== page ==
MRIcron [140]: This allows users to view medical images in various formats, and creates format headers for exporting neuroimaging biomarkers to other platforms. It is a stand-alone program but includes tools to analyze MRI, fMRI, and PET images. It can be used for the efficient viewing and exporting of neuroimaging data and to identify ROIs. It was used in [70].
Moreover, in [66], the authors did not perform any pre-processing of FDG and AV-45 PET images. Pre-processed images were downloaded from the ADNI at the most progressive pre-processing stage, and were used for deep CNN training and testing. The dissemination of pre-processing software in the included articles is given in Table 9.
Software packages such as CAFFE [85], Keras [142], Tensorflow [143], Theano [144], Pytorch [145], MatConvNet [146], and the Deep Learning toolbox [147] have been used for implementing DL and TL algorithms. In Table 10, details of the packages used in the included articles are given. The distribution of software packages in the included articles is given in Table 11.

3.7. Answer to RQ7

Dataset size has a notable impact on the performance of classifiers on an unseen test dataset [44]. The available datasets of AD and MCI subjects are of a relatively small size, with only a few hundred samples. DL algorithms tend to be easily over-fitted when trained on a lower number of samples due to a large number of training parameters. In this section, we discuss the techniques used in the included articles for reducing overfitting.
Data Augmentation: This is a way of increasing the heterogeneity of training datasets without collecting new data. It generates new data samples from the existing data. It can be categorized into two methods. The first category is transformation methods, which cover a mixture of simple transformations such as random translation, rotation, reflection, distortion, blurring and flipping, cropping, noise injection, gamma correction, scaling, and intensity variations by arbitrarily adjusting brightness, contrast, saturation, and hue on the training data. Transformation methods were used in [59,60] to improve the classifier performance. The second type of method is neuroimaging data synthesis [148], intended to generate a new dataset that shares features with the source dataset [68]. It can be implemented by using autoencoders (AE) [149] and generative adversarial networks (GAN) [150,151] for neuroimaging biomarkers. Nevertheless, this area needs to be explored and the effectiveness of the synthesis images for predicting AD still must be proved. In [58], the authors obtained 6120 2D images from each fMRI scan by using pre-processing techniques. In [63], the authors employed a novel strategy for data augmentation, based on the image integration method Shin [152], to create sample image patches from MRI. It uses the information from training data adequately to implement the constraint of the three-channel input of CNN. In [66], the authors performed the augmentation of PET images by flicking them in the left–right direction. In [69], the hippocampus centroid is shifted by ±2 voxels in the x and z directions to extract more patches. Technical insights of the augmentation approaches from included articles are given in Table S3. Nevertheless, some studies did not perform augmentation at all [62,64,65,67,68,70], and relied only on TL methods to reduce overfitting.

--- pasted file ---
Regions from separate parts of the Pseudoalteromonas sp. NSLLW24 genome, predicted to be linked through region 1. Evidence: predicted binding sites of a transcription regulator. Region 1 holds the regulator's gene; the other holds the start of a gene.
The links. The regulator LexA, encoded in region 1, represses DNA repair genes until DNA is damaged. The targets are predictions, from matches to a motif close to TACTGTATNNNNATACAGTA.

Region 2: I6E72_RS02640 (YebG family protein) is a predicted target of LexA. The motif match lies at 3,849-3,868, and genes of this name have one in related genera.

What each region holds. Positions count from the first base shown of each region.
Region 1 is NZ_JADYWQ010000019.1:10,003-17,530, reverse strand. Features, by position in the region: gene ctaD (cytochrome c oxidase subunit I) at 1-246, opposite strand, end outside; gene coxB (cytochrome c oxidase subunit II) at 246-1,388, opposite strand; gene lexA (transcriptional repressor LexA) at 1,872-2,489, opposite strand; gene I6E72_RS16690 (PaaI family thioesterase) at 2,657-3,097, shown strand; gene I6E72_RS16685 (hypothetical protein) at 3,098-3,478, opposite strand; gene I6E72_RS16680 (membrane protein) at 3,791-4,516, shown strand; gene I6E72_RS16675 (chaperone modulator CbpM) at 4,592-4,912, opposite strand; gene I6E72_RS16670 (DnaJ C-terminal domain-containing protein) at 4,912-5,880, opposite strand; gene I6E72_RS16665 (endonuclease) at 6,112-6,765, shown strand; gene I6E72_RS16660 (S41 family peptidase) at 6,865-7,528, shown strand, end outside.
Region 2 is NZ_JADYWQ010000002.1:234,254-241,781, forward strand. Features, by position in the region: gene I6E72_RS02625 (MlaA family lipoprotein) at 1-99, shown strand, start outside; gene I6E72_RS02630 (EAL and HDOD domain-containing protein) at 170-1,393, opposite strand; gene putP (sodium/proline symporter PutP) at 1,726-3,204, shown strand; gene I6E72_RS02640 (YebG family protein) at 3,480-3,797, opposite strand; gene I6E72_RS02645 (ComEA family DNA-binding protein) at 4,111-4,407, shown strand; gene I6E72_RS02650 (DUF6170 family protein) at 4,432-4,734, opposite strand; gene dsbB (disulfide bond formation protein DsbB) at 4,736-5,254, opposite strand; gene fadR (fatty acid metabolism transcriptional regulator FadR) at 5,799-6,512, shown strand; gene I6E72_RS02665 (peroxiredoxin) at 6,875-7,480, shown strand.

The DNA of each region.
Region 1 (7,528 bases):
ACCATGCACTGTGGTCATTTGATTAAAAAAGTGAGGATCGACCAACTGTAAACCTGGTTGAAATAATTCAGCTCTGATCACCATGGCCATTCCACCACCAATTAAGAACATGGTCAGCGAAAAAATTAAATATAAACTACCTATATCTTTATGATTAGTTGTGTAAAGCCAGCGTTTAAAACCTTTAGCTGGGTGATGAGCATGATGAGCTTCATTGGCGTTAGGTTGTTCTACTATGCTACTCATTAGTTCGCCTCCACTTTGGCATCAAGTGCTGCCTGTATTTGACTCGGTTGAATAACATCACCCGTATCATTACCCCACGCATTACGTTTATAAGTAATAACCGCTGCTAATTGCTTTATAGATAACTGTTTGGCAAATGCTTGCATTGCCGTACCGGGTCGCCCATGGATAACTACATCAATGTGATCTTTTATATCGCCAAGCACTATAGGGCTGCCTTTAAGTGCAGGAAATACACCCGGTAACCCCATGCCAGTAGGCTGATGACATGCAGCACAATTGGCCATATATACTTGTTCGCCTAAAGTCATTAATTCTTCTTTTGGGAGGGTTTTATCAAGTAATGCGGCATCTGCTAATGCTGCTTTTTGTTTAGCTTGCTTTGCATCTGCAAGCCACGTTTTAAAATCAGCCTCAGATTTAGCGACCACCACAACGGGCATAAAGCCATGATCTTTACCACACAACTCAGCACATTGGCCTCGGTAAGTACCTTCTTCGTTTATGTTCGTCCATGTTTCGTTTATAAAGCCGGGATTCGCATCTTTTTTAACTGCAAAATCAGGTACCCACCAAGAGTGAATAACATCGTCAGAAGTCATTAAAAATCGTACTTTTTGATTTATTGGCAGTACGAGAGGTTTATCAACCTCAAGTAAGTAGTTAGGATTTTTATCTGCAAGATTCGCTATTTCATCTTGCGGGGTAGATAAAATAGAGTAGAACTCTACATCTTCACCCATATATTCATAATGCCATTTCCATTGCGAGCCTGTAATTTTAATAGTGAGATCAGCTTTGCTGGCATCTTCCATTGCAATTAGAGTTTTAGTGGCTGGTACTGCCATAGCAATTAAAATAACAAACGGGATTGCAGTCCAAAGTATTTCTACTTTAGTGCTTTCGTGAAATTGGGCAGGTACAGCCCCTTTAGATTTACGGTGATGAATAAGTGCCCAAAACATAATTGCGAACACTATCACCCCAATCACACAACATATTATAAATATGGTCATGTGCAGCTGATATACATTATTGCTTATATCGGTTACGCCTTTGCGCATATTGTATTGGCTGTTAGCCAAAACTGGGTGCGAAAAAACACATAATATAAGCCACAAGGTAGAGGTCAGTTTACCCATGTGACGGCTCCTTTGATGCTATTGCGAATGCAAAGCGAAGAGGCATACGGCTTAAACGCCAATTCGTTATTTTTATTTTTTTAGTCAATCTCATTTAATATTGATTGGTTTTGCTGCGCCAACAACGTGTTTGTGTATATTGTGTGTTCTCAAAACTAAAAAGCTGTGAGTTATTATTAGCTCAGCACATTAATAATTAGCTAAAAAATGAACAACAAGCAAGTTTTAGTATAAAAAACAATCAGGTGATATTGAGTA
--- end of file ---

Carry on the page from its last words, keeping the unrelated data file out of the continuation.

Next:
Transfer Learning: This is the idea of utilizing a model trained on a certain chore (for example, the ImageNet classification task or unsupervised learning task), conducive to achieving the task of AD classification or predicting the progression of MCI to AD. TL methods may reduce the overfitting by providing a better weight initialization of DL models. It also reduces the time needed for training the DL models and provides better performance compared to training from scrap [153].
Regularization: This can be performed by using different approaches, such as dropout, weight decay, and L1/L2 regularization. Dropout relies on the idea of arbitrarily and independently dropping neurons, setting their output value equal to zero, which makes the network less intricate and less vulnerable to overfitting. It improves the generalization capability of the DL model. The number of nodes chosen varied from 25% to 50% from one study to another. Weight decay also increases the generalizability of the model by regularizing the updated weights, multiplying them by a factor slightly smaller than one; it also reduces the complexity of the model. Dropout and weight were employed in several of the included studies [61,62,65,69,70].
Batch Normalization: This is a technique for training DL models, which standardizes the input to a layer for each mini-batch. It speeds up the training process and increases the performance and generalizability of the models.
Early stopping: This involves stopping the training process at a former point. It helps in determining the number of iterations needed for training the model, before being critically overfitted. It was used in several of the included studies [62,65]. In [65], the validation set was only used to define the early stopping time-point.
Cross-Validation: In this technique, the database is divided into training and testing sets many times by keeping the same proportion but rotating the instances every time. It is a statistical method for testing the performance of classifiers. The most-used cross-validation method is k-fold. In our review, the value of k ranges between 5 and 10. It was used in 85% of included articles
Another major issue that was taken care of by the researchers is data leakage, which also leads to the overfitting and biased evaluation of classification algorithms. It occurs because of using test data in the training process [10].The following four main causes of data leakage were noticed.